Cells and organisms must sense nutrients in their surroundings and adjust internal conditions in response. An abundance of nutrients (such as sugars, fats and amino acids) triggers programmes that lead to proliferation, whereas a scarcity of nutrients blocks growth and often results in a redistribution of internal resources. Metal ions such as zinc (Zn2+), iron and copper are a subset of nutrients called micronutrients, and act as cofactors for proteins that have roles in growth and development1. But how organisms sense metal availability is unclear. Writing in Nature, Redhai et al.2 report the identification of a Zn2+ sensor in flies. Characterization of this protein reveals a pathway for Zn2+-dependent control of food intake and growth.
A plethora of proteins rely on Zn2+ to carry out their functions. As a result, extensive cellular resources are devoted to ensuring that Zn2+ concentrations in cells are kept within an optimal range. Notably, many DNA-binding proteins require Zn2+, including some that coordinate the production of proteins that themselves help to balance metal levels. Thus, a cellular feedback loop keeps Zn2+ levels in check. Proteins that shuttle Zn2+ into or out of the cell are part of this feedback mechanism, along with those that transport Zn2+ between intracellular compartments3.
Much of our understanding of Zn2+ regulation comes from studying fruit flies, because genetic, biochemical and metabolic analyses are relatively straightforward to perform in this model organism3. However, few studies have moved beyond investigating how intracellular Zn2+ regulation helps to maintain steady physiological conditions to ask whether and how Zn2+ abundance can affect organism-wide programs for growth and development.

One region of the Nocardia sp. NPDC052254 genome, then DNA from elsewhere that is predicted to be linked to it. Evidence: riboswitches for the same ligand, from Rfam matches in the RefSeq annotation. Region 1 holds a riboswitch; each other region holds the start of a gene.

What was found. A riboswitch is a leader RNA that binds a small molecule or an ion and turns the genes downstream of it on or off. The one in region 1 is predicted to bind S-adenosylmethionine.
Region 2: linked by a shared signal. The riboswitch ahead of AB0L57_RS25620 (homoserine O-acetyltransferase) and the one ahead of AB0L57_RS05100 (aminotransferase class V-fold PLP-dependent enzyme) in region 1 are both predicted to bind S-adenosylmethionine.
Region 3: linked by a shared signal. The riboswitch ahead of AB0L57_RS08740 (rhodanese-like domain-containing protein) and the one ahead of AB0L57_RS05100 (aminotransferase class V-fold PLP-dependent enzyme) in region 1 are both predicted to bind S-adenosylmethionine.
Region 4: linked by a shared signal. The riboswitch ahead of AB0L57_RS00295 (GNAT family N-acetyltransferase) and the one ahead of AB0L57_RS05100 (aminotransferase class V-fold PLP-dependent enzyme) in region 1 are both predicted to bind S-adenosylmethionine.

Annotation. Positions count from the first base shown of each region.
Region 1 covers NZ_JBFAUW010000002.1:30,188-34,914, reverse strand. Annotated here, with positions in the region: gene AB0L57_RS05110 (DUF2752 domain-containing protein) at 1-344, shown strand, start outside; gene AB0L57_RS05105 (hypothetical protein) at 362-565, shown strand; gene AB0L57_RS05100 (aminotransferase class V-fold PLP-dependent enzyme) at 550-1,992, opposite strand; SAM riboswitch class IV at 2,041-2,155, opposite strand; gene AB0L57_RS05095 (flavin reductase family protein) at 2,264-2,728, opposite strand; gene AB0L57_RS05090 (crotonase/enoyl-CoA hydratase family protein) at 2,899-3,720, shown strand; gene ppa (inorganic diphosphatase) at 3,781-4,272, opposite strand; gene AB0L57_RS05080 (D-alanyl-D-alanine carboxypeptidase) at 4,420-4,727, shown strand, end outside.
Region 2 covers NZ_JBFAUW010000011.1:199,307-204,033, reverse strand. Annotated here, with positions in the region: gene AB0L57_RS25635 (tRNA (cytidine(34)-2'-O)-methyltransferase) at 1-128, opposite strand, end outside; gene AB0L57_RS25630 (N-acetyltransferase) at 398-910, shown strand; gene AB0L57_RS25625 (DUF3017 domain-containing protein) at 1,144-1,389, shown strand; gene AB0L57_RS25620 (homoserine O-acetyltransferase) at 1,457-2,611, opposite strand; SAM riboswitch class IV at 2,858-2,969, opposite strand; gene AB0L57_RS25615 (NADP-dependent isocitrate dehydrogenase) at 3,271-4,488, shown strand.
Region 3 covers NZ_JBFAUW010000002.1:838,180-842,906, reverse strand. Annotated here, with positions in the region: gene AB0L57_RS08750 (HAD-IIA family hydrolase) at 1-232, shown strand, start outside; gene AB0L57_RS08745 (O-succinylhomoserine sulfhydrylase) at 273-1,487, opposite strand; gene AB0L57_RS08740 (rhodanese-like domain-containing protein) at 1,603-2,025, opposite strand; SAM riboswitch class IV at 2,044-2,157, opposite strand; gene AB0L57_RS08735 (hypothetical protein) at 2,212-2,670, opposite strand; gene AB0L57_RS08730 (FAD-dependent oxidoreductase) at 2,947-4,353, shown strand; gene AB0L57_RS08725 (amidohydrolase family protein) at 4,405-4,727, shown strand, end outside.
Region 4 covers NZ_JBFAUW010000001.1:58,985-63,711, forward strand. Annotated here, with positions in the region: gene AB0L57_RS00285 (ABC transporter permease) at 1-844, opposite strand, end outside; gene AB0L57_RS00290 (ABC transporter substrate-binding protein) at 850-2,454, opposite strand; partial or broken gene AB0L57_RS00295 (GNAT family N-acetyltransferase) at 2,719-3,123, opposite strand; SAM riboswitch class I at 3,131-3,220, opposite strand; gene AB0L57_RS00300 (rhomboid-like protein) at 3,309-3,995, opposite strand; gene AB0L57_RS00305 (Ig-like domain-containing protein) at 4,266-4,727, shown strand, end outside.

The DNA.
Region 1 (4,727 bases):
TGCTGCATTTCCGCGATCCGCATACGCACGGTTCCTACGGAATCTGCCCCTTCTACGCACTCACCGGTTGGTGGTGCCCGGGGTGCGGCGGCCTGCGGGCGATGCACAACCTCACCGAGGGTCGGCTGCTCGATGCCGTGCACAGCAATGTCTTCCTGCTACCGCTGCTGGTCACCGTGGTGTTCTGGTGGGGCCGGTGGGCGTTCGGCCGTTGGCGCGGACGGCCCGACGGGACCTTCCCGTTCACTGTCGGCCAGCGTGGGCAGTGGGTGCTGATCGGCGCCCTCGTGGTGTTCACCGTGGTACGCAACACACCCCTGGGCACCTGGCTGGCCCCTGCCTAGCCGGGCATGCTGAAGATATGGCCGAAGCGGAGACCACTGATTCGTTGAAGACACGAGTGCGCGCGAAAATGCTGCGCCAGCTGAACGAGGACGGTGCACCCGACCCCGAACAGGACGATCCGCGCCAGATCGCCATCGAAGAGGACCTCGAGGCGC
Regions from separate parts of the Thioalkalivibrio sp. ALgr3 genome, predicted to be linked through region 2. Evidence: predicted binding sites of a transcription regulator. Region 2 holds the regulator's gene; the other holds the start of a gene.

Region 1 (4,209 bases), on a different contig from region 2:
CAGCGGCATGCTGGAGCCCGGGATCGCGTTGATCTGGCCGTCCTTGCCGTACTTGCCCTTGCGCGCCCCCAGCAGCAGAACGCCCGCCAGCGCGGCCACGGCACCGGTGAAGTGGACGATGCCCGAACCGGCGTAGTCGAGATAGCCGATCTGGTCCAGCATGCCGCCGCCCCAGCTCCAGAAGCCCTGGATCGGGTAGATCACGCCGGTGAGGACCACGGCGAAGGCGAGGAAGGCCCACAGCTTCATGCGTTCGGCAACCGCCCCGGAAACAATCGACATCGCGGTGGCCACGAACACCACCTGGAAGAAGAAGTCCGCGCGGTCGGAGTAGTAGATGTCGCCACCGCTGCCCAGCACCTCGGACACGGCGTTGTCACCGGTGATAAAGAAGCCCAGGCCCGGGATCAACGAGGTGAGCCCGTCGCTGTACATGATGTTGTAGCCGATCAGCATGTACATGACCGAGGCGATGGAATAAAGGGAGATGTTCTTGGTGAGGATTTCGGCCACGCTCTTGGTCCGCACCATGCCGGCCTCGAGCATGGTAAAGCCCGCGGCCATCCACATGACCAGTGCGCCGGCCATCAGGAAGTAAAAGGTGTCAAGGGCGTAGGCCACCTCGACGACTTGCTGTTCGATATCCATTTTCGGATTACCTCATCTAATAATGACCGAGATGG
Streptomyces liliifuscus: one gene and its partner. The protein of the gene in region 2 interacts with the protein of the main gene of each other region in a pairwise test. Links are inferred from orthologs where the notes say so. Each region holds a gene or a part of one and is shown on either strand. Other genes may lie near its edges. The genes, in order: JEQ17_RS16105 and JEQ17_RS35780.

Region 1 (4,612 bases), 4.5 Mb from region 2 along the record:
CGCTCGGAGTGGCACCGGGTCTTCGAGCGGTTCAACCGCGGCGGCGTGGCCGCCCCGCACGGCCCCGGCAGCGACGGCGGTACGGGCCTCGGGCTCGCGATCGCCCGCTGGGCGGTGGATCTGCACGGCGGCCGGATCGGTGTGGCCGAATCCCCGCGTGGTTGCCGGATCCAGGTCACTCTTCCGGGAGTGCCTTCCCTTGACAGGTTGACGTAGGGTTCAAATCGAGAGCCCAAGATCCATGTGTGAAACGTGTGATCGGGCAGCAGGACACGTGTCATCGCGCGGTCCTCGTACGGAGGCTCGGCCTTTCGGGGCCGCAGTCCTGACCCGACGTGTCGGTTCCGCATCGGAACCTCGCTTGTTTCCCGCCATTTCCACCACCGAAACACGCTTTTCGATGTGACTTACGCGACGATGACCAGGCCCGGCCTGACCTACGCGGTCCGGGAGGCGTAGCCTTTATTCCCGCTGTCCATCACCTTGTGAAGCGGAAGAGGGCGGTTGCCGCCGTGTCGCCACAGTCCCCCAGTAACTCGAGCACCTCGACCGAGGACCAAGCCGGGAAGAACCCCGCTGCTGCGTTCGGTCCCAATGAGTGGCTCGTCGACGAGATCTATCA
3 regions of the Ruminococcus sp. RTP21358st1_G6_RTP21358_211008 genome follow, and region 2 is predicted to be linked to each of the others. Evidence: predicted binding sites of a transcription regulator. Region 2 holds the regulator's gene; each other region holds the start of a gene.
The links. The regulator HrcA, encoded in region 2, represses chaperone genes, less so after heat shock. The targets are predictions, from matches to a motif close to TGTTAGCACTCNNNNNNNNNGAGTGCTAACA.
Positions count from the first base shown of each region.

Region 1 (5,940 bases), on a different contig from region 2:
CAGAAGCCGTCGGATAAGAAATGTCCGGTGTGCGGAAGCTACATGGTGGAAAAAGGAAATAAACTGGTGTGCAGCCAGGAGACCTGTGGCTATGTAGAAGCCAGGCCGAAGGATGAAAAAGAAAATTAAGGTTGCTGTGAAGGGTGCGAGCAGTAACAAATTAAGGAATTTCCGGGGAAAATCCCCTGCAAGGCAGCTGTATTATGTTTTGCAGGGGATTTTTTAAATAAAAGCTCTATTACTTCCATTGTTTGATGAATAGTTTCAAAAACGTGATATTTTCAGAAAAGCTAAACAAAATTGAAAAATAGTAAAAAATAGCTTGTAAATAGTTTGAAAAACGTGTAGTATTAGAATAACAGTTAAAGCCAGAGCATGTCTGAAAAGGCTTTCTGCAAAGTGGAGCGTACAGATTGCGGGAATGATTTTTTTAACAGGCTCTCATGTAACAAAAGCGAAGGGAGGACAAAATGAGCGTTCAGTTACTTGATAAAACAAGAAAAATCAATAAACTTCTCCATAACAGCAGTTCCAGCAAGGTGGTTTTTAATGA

A specialized set of cells that absorbs copper and iron ions has been identified in the fruit-fly gut4. Redhai et al. showed that Zn2+ also amasses in the region of the gut in which these cells reside. The researchers downregulated the expression of the genes that encode 111 putative nutrient-sensing proteins in the specialized cells of this region, and identified one protein whose downregulation caused a delay in fly development. In reference to this delay, they named the protein Hodor (short for ‘hold on, don’t rush’).
The authors showed that mutation of Hodor, a transmembrane protein, leads not only to a reduction in growth of the fruit-fly larvae, but also to a diminished body-fat content and to lower food intake throughout the flies’ development. They demonstrated that Hodor is not a Zn2+ transporter, but instead behaves as a Zn2+-regulated channel that, when activated by Zn2+ binding, allows chloride ions (Cl−) to cross plasma membranes.
Zn2+-regulated Cl− transport could affect metabolism in multiple ways. For instance, Cl− influx could alter the concentrations of intracellular solutes or the acidity of membrane-bound organelles called lysosomes that have key roles in waste disposal and regulatory signalling in the cell5. In line with the latter idea, the authors found high levels of Hodor on the membranes of lysosomes, and observed a loss of lysosomal acidification when they downregulated Hodor in flies.